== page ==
“I think it is the best decision for the group,” said Bishop. “With outside resources to support them, it gives the group more opportunity to go and explore Niagara.”
Now that the club is officially independent, members have an opportunity to go out into the community.
“This is an empowering move for the club because it allows for free speech and opinion,”...


Valued costumes at Value Village

Staff Writer
Shown are Value Village front-end employees Miranda Mason as a flapper, Hailey Masterson as Alice in Wonderland, Maddy Leblanc as a witch, Lisa Friskie as Jack Skellington, Renita W as a mermaid, Darien Peacock as Al Capone and Rebecca Hunt as “Grr.” PHOTO BY COLIN KASPERThousands of brand new Halloween costumes, accessories and a nearly endless selection of thrifty costumes and clothes are available at Value Village. And besides nifty costumes, sales help generate funds for research into cerebral palsy.
Every donation dropped off at the storefronts, benefits the Ontario Federation for Cerebral Palsy regardless of whether it can be sold. Sometimes items don’t meet their resale criteria due to rips or stains. It doesn’t matter because the non-profit partners, the Ontario Federation for Cerebral Palsy as well as the Canadian Diabetes Association, will receive funds as Value Village contributes proceeds based on the weight. Everything on the sales floor is commonly assumed by the public as being free to Value Village, but the organization has paid for every item.
“We have our own line of costumes, called Alterego, you can only find that at Value Village or SaversStores because we’re owned by...


Ash trees borer-ed to their death

Staff Writer
Jennifer Hopkins stands beside her dying ash tree. Photo by Joel Ophardt.As cooler weather begins to pluck withering leaves from ash trees around Ontario, tiny invaders feast ravenously behind their bark. The emerald ash borer, an invasive beetle from Asia, has quietly killed millions of ash trees in North America, and stands to end the changing of the seasons for billions more if left unstopped.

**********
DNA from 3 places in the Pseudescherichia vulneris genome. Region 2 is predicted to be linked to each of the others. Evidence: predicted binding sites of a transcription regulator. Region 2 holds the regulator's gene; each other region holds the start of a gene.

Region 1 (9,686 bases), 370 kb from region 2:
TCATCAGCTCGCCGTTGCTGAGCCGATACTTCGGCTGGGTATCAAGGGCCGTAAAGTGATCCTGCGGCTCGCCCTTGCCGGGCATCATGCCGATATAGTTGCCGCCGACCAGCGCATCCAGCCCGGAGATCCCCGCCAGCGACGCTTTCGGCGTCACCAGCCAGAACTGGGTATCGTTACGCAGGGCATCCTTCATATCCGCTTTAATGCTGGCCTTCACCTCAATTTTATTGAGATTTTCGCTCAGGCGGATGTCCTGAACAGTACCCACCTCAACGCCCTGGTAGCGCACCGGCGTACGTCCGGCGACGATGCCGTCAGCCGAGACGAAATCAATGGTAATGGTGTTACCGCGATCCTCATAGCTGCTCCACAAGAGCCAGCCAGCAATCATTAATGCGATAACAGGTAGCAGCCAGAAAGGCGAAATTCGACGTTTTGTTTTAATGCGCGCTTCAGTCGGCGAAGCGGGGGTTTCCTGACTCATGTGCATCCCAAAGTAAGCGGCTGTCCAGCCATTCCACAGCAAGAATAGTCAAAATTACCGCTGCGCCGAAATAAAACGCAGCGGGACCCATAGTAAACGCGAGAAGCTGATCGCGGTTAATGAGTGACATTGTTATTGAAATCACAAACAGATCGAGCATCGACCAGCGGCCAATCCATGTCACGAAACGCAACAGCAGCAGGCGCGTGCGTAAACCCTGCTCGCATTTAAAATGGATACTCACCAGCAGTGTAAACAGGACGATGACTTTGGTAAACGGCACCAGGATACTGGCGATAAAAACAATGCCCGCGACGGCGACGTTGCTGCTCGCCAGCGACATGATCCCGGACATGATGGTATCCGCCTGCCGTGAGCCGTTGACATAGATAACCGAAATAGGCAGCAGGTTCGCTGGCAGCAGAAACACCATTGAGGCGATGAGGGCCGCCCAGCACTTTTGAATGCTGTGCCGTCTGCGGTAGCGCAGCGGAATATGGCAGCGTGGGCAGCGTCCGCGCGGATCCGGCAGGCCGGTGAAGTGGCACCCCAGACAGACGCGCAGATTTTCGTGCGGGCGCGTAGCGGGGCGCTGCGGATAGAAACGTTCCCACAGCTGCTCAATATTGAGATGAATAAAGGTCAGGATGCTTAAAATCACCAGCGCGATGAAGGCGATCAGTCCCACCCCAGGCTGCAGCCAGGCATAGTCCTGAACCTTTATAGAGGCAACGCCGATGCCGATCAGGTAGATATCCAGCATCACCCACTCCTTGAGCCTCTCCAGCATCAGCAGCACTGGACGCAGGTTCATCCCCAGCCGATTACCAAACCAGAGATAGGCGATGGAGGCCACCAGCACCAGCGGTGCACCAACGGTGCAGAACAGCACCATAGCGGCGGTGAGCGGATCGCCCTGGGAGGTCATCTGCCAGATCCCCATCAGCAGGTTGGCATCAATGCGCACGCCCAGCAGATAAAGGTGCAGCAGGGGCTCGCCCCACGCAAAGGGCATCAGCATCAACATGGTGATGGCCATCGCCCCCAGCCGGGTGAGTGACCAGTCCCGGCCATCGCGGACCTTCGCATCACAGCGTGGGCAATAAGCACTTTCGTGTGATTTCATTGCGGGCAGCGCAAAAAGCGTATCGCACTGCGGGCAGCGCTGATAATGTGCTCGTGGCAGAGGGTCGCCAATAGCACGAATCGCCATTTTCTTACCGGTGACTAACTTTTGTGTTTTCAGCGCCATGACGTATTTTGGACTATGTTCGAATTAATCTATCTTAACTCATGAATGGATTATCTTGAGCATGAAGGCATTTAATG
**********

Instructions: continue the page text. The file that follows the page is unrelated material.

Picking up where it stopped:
Justin Gaudon, a PhD student specializing in forest entomology at the University of Toronto's Faculty of Forestry, is looking to stall the ash borer’s momentum through his research on native parasitoid wasps and their effect on the ash borer. These stingless wasps use the ash borer as a host for their larvae, eventually killing the beetle. 
The research could not come sooner, as the North American ash is in desperate need of relief. The ash tree has been used extensively in urban planning throughout North America, and features prominently in Ontario’s forests. According to Joshua...


Haunted tunnels reveal Niagara’s secret history

Staff Writer
Photo by Becki CreweE
very town has its secrets, some darker than others, but history doesn’t lie and people don’t forget.
The Screaming Tunnel and the Blue Ghost Tunnel have been frightening youths and Niagara Region residents for years.
Brock Thompson, Dustin McCabe and Mackenzie Heath, of Niagara Falls, said they have been coming to these tunnels for over five years, each time having a different experience with the presence of ghosts and spirits.
The Screaming Tunnel was initially constructed for drainage to remove water from farmlands and into the valley below. Farmers also used this tunnel as a way to transport goods and animals safely since the Grand Trunk Railway lines (now the Canadian National Railways) ran above.
It is near Warner Road, Niagara Falls and was constructed in the early 1900s. It is 16 feet high and 125 feet long. 
Over the years, it has developed a dark history.
Thompson said, “I...